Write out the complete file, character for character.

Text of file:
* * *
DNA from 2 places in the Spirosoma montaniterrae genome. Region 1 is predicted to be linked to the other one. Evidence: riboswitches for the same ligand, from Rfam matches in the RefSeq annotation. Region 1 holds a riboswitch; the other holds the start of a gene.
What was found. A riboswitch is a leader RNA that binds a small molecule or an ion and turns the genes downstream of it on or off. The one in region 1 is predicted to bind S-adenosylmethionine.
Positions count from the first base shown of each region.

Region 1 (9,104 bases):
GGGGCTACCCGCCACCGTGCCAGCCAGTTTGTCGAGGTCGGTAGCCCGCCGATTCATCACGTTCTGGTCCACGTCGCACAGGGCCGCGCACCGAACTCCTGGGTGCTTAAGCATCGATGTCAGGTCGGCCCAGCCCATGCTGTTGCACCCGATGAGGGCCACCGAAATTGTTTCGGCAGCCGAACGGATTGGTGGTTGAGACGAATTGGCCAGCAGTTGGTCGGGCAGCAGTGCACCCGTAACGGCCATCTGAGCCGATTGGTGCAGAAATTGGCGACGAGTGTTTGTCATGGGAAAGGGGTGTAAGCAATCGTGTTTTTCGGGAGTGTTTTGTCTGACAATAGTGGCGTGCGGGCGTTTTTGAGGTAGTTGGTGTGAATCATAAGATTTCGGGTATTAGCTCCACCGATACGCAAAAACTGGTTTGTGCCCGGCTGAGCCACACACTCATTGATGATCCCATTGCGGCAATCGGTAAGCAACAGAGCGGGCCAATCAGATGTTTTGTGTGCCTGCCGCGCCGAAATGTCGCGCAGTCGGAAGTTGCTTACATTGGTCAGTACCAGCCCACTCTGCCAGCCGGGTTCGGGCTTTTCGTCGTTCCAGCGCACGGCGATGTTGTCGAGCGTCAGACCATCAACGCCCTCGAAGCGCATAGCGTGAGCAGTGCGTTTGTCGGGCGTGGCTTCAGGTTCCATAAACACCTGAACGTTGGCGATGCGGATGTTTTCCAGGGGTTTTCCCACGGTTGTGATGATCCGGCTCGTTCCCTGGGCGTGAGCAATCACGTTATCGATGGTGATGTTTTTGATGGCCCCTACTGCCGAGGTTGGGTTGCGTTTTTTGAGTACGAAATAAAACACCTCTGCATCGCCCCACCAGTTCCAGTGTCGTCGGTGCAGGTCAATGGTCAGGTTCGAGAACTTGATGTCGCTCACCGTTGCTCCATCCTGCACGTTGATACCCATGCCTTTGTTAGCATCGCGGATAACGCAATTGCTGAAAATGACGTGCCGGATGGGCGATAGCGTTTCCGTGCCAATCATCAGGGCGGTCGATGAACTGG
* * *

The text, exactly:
DNA from 2 places in the Spirosoma montaniterrae genome. Region 1 is predicted to be linked to the other one. Evidence: riboswitches for the same ligand, from Rfam matches in the RefSeq annotation. Region 1 holds a riboswitch; the other holds the start of a gene.
What was found. A riboswitch is a leader RNA that binds a small molecule or an ion and turns the genes downstream of it on or off. The one in region 1 is predicted to bind S-adenosylmethionine.
Positions count from the first base shown of each region.

Region 1 (9,104 bases):
GGGGCTACCCGCCACCGTGCCAGCCAGTTTGTCGAGGTCGGTAGCCCGCCGATTCATCACGTTCTGGTCCACGTCGCACAGGGCCGCGCACCGAACTCCTGGGTGCTTAAGCATCGATGTCAGGTCGGCCCAGCCCATGCTGTTGCACCCGATGAGGGCCACCGAAATTGTTTCGGCAGCCGAACGGATTGGTGGTTGAGACGAATTGGCCAGCAGTTGGTCGGGCAGCAGTGCACCCGTAACGGCCATCTGAGCCGATTGGTGCAGAAATTGGCGACGAGTGTTTGTCATGGGAAAGGGGTGTAAGCAATCGTGTTTTTCGGGAGTGTTTTGTCTGACAATAGTGGCGTGCGGGCGTTTTTGAGGTAGTTGGTGTGAATCATAAGATTTCGGGTATTAGCTCCACCGATACGCAAAAACTGGTTTGTGCCCGGCTGAGCCACACACTCATTGATGATCCCATTGCGGCAATCGGTAAGCAACAGAGCGGGCCAATCAGATGTTTTGTGTGCCTGCCGCGCCGAAATGTCGCGCAGTCGGAAGTTGCTTACATTGGTCAGTACCAGCCCACTCTGCCAGCCGGGTTCGGGCTTTTCGTCGTTCCAGCGCACGGCGATGTTGTCGAGCGTCAGACCATCAACGCCCTCGAAGCGCATAGCGTGAGCAGTGCGTTTGTCGGGCGTGGCTTCAGGTTCCATAAACACCTGAACGTTGGCGATGCGGATGTTTTCCAGGGGTTTTCCCACGGTTGTGATGATCCGGCTCGTTCCCTGGGCGTGAGCAATCACGTTATCGATGGTGATGTTTTTGATGGCCCCTACTGCCGAGGTTGGGTTGCGTTTTTTGAGTACGAAATAAAACACCTCTGCATCGCCCCACCAGTTCCAGTGTCGTCGGTGCAGGTCAATGGTCAGGTTCGAGAACTTGATGTCGCTCACCGTTGCTCCATCCTGCACGTTGATACCCATGCCTTTGTTAGCATCGCGGATAACGCAATTGCTGAAAATGACGTGCCGGATGGGCGATAGCGTTTCCGTGCCAATCATCAGGGCGGTCGATGAACTGG